Since you don't specify any organic material left in these people, I would assume they also lack an organic brain. This means their thinking is done by an artificial intelligence, a copy of their true being so to speak. Now due to their technology level, I would assume their AI is very advanced and capable of simulating complex emotions. However I don't really expect these creatures to have many of these emotions at any time. Their intelligence will be higher than humans, but their creativity, adaptability, and problem solving skills would be much lower. A bit of left-brain, right-brain shift so to speak.

Modular supercomputer
Since you state they can regenerate from just one bot, this means each and every bot has a full copy or backup of the entire being. This will take quite some storage and computing power, and might limit the functionality of each bot due to the size of the components. But I'll handwave this for now as I don't know how small their technology can be. Effectively the storage will be needed in each bot, but computing power can be shared throughout bots. Severely limiting their intelligence and movement when more bots are destroyed (hence the painstaking project of restoration).

Hierarchy
As they function as a single decision making supercomputer, I suppose control would mainly come from the sensory data. They will react to whatever they hear, see, touch, etc. But since I doubt a full sensory nervous system can be simulated by one bot that size, I will assume they have bots with different functions. They will have "Eye" bots and "Ear" bots etc. So they could lose certain limbs as any human, and would need to rebuild that specific part. But control over the body would mainly be initiated by these parts on top of the hierarchy, and interpreted/calculated by the rest of the body instantly.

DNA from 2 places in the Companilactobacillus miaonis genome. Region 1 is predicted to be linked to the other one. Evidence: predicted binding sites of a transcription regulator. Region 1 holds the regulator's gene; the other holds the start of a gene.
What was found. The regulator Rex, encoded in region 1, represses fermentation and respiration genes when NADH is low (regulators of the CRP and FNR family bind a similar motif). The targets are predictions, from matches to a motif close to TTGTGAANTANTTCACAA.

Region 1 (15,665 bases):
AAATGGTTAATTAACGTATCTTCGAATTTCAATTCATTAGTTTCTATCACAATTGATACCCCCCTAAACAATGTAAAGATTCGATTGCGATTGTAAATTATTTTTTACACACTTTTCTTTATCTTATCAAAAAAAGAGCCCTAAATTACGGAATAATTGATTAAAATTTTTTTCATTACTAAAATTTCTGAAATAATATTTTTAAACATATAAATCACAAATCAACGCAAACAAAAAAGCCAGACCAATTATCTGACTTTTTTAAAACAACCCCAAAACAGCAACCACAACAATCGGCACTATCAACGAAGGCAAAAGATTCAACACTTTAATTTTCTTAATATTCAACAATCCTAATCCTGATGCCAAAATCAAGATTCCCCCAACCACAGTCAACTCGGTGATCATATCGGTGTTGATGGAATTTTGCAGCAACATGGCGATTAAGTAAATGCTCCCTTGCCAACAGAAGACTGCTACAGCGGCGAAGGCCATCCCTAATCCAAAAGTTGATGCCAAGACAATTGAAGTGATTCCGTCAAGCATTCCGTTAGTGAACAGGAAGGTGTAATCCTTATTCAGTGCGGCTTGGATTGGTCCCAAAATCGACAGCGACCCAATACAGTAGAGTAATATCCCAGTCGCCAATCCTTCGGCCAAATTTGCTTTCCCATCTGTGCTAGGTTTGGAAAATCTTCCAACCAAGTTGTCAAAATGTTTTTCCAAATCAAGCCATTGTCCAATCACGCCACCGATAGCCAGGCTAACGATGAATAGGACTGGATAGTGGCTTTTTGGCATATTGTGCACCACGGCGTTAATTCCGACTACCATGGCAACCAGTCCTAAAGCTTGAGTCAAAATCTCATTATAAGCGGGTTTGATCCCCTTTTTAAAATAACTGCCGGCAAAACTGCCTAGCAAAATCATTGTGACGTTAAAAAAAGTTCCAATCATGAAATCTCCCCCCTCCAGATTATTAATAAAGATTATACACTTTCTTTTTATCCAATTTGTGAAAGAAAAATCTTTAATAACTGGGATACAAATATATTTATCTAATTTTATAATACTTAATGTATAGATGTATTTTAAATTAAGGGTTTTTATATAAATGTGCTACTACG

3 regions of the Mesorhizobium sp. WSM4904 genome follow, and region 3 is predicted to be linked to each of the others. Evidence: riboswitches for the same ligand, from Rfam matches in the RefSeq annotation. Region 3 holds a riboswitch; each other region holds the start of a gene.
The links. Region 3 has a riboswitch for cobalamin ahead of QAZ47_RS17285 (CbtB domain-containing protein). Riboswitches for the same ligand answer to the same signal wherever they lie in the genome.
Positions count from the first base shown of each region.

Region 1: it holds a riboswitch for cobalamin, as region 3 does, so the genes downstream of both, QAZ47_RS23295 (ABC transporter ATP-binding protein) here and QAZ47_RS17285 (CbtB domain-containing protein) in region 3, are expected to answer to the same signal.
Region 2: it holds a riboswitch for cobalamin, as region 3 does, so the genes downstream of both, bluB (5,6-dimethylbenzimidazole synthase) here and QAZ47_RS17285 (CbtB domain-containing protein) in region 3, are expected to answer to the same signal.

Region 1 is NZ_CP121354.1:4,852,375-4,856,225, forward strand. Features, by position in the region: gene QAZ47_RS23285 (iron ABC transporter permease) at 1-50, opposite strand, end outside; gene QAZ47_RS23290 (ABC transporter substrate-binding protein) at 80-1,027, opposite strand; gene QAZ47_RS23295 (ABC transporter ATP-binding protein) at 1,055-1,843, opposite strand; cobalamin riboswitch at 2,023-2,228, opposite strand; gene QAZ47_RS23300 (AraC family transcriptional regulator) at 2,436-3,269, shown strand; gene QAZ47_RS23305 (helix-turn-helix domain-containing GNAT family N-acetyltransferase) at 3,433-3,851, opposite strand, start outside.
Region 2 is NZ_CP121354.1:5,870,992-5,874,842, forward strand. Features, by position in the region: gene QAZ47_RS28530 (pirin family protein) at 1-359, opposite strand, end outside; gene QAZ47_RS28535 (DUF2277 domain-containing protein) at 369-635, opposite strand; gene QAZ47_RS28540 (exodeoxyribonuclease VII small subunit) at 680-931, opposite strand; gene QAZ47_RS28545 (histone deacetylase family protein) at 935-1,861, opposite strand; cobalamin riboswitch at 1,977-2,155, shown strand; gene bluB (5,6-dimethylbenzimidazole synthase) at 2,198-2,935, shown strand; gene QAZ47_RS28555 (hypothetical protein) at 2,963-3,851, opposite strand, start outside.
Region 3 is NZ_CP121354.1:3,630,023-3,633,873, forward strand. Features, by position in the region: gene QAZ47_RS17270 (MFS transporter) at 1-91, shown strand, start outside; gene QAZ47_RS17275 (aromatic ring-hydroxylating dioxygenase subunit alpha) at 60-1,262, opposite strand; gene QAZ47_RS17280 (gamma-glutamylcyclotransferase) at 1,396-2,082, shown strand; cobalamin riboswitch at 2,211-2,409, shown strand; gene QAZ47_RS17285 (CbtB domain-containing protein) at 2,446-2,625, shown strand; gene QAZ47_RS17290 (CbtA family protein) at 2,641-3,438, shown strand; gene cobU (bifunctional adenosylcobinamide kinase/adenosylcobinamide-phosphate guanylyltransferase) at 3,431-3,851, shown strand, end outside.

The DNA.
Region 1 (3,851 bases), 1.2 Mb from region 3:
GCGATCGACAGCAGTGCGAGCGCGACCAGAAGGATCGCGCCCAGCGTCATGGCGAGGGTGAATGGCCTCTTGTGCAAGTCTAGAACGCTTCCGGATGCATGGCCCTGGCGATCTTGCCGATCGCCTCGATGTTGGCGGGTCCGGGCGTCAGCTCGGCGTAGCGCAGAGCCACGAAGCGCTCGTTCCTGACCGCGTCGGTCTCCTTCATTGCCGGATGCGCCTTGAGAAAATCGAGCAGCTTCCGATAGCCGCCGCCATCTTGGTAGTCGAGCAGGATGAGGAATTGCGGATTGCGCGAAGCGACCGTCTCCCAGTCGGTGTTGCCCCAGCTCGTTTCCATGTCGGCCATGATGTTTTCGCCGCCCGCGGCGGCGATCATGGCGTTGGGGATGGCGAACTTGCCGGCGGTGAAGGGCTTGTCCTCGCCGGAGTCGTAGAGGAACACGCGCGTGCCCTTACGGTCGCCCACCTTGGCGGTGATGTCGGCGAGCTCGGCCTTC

immortal
They would also be effectively (semi-)immortal. Humans suffer most from deterioration of the body, due to data corruption during cell replication. This process can be much more efficient for them, so they would have much longer lifespans. Of course eventually they would still suffer from data corruption, so they would either stop being themselves, or die.

With your description of the units being 2" by 0.5", the answer to "how does a human control them" is "however they want to be controlled. An object that size would have considerable ability to make "decisions," and thus controlling them might be on par with controlling a mosquito swarm or a school of fish.

... which is actually doable. Schools of fish absolutely interact with us at a level that we can comprehend. The ultimate example of this is dolphin bubble fishing, where the dolphins use bubbles of air to circle around a bait-ball and cut off their escape. They then draw the ball a little tighter, and wait near the surface for the bait fish to jump out of the water to escape (right into the mouths of the waiting dolphins).

If the units are smaller, the game is similar but more complex. Arguably our own cells meet many (if not all) of the requirements these nanobots do. Much of how we control these systems is by being aware of how the units interact with one another. We control our heart rate by varying sodium levels in key nodes, knowing that the complex interactions between heart cells will result in an increased heart rate rather than a deadly arrhythmia. Its simply a learning game, and the brain has literally evolved to be tremendously good at learning.